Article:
The Family Medical Leave Act was put in place so people would be able to take time off from work in order to either care for someone in their family who is ill or for pregnancy. Employers who try to fire someone when they attempt to take their leave or prevent an employee from taking their leave is acting illegally, and is liable for lost wages and attorney fees.
Who Can Take a Leave?
The FMLA covers up to 12 weeks of leave over a one-year period. This can be used for the birth of a baby, to care for an immediate family member with an illness, to deal with a personal serious health condition, or to respond to an urgent need or demand related to an active service member who is immediate family. Twenty-six weeks are given if an immediate family member needs to care for an injured service member.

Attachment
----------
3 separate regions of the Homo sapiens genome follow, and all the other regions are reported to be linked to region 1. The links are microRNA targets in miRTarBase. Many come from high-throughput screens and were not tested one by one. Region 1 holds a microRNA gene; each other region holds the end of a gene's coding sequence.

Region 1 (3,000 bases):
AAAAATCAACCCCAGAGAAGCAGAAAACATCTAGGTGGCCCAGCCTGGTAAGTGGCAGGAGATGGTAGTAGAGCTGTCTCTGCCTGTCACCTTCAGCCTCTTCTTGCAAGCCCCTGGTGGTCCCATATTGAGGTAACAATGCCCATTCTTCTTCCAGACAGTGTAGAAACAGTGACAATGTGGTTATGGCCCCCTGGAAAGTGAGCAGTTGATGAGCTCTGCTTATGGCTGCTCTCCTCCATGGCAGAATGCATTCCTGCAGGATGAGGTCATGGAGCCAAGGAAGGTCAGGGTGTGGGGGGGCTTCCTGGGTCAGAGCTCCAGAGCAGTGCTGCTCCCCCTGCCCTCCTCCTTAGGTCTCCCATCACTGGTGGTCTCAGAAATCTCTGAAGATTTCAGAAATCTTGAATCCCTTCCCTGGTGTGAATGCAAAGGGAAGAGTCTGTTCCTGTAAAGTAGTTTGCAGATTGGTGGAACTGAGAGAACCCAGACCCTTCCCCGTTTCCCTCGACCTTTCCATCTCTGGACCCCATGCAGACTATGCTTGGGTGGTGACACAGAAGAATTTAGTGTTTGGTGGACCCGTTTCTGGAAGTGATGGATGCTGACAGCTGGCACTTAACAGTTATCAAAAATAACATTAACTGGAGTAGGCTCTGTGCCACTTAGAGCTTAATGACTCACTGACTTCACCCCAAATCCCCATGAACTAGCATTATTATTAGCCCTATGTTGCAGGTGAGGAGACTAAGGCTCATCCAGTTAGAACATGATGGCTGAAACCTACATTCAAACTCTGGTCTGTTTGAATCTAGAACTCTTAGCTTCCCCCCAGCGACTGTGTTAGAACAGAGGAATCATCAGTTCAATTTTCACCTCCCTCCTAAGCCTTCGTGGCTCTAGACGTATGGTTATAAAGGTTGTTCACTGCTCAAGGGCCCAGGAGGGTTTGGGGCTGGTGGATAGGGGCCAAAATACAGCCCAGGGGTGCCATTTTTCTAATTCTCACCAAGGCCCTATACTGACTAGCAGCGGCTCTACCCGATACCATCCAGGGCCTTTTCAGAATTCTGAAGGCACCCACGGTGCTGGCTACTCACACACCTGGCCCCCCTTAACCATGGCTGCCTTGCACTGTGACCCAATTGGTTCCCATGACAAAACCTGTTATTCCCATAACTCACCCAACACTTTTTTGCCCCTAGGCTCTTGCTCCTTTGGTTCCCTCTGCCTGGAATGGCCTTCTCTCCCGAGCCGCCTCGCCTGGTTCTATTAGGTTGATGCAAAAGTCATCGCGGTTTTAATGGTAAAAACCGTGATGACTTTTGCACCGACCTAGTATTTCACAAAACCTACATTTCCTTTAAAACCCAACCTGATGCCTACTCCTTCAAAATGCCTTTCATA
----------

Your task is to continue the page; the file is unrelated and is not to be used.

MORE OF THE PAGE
What Does Retaliation Look Like?
If you decided to take your leave non-consecutively, your employer might dislike this practice and retaliate against you. This retaliation can include giving you the same amount of work despite the fact that you are supposed to be working less. They may also try to demote you or pay you a lower salary despite the fact that you are entitled to a leave of this kind through the FMLA. If you decided to take your 12 weeks all at once, it is required that upon your return, your position still be available to you – or at least an equivalent position. You may be facing retaliation if you have been demoted, lose seniority, or are required to do an entirely different job upon your return.
What Should You Do?
If you feel that you have been the victim of retaliation, make sure you document everything your employer has said to you regarding the position, and then reach out to an attorney.
The attorneys of Weldon & Rothman provide representation for FMLA cases. Weldon & Rothman will hold your employer accountable. Call (239) 262-2141 to schedule your free consultation at Weldon & Rothman in Naples, Florida today.